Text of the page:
The communists, who had started emerging as a strong opposition force in Bengal by the mid-1960s, started stoking the resentment amongst the refugees. They came out in open support of the refugees. The communists started demanding proper resettlement of the refugees within West Bengal and the scrapping of the Dandakaranya project. They started encouraging the refugees settled in Dandakaranya to return to West Bengal. But they did not do so out of any empathy for the refugees. Thanks to successive Congress governments’ (both in the state and in New Delhi) apathy towards the refugees, the latter started gravitating towards the communists, who promised them the moon if and when they (the communists) came to power. The refugees, numbering lakhs (those who settled in West Bengal as well as the ones in Dandakaranya) started supporting the communists.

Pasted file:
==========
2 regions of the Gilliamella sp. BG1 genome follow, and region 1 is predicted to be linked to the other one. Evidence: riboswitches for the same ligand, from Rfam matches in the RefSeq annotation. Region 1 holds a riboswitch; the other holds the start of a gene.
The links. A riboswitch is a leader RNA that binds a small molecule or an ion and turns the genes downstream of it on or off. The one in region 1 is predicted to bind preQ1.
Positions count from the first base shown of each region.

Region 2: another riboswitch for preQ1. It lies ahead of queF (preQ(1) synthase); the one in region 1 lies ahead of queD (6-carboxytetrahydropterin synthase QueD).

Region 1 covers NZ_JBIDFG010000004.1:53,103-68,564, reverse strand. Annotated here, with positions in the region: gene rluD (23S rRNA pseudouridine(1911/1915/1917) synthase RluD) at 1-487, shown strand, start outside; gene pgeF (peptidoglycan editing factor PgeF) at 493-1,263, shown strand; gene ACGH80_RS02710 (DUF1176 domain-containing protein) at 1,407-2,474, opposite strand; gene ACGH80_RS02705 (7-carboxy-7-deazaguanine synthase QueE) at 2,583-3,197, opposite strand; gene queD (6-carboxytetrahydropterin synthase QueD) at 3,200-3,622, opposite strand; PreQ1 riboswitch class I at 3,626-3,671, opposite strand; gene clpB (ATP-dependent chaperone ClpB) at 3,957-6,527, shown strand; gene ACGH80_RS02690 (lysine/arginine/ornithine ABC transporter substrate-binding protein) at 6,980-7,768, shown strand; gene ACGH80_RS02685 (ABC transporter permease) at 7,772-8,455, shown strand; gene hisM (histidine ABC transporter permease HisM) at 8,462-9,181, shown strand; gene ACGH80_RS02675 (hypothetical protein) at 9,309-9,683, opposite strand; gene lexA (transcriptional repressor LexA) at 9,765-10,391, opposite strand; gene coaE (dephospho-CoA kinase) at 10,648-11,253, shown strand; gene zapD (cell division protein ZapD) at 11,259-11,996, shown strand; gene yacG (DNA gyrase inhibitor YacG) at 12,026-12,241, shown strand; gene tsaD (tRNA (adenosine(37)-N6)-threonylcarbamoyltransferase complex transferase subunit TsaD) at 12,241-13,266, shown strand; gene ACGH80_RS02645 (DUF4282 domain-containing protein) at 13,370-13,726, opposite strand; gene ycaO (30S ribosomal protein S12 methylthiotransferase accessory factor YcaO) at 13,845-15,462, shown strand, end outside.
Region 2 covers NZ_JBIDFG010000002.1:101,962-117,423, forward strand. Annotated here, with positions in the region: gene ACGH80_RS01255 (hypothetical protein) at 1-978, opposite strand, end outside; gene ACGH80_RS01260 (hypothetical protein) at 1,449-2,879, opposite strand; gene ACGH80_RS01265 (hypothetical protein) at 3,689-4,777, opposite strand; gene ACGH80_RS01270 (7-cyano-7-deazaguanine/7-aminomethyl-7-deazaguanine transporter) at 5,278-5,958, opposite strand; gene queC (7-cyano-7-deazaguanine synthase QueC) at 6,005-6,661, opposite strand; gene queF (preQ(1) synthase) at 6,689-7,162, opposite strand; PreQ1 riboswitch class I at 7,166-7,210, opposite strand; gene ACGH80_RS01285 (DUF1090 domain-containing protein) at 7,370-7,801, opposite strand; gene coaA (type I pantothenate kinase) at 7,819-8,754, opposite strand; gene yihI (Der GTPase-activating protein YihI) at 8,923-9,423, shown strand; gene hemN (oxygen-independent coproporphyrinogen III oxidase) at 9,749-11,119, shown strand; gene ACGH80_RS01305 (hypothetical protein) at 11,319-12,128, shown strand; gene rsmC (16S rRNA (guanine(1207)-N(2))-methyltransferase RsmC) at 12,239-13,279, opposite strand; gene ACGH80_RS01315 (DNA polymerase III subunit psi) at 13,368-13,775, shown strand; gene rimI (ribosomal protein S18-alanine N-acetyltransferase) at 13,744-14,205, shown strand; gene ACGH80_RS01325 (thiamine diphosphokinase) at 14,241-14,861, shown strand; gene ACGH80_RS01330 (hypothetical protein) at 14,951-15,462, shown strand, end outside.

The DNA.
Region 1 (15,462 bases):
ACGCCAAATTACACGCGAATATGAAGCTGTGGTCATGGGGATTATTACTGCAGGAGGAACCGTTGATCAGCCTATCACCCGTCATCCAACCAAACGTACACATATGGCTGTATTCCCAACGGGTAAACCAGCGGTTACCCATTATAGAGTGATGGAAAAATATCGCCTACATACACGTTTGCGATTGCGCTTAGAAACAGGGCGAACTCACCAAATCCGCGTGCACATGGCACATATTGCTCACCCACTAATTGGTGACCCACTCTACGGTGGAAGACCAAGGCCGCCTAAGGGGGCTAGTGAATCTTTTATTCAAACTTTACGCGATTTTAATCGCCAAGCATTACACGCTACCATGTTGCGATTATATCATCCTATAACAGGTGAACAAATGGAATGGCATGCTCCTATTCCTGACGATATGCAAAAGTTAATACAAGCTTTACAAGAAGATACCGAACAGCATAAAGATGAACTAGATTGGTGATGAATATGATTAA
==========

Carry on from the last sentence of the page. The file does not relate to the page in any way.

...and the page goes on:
Jyoti Basu himself advocated the resettlement of the refugees, who had been sent to Dandakaranya in the vast Sunderbans archipelago. He wrote to (then) Prime Minister Jawaharlal Nehru and successive chief ministers of Bengal demanding that some islands in the Sunderbans be earmarked for resettling these refugees. Basu sent his comrades to Dandakaranya (among them leaders of the communist-allied Forward Bloc) to instigate the refugees settled there into abandoning their camps and returning to West Bengal. They were promised rehabilitation in the uninhabited islands of the Sunderbans when the Left Front (an alliance of left-leaning parties led by the CPM) came to power in West Bengal.
Dandakaranya To Bengal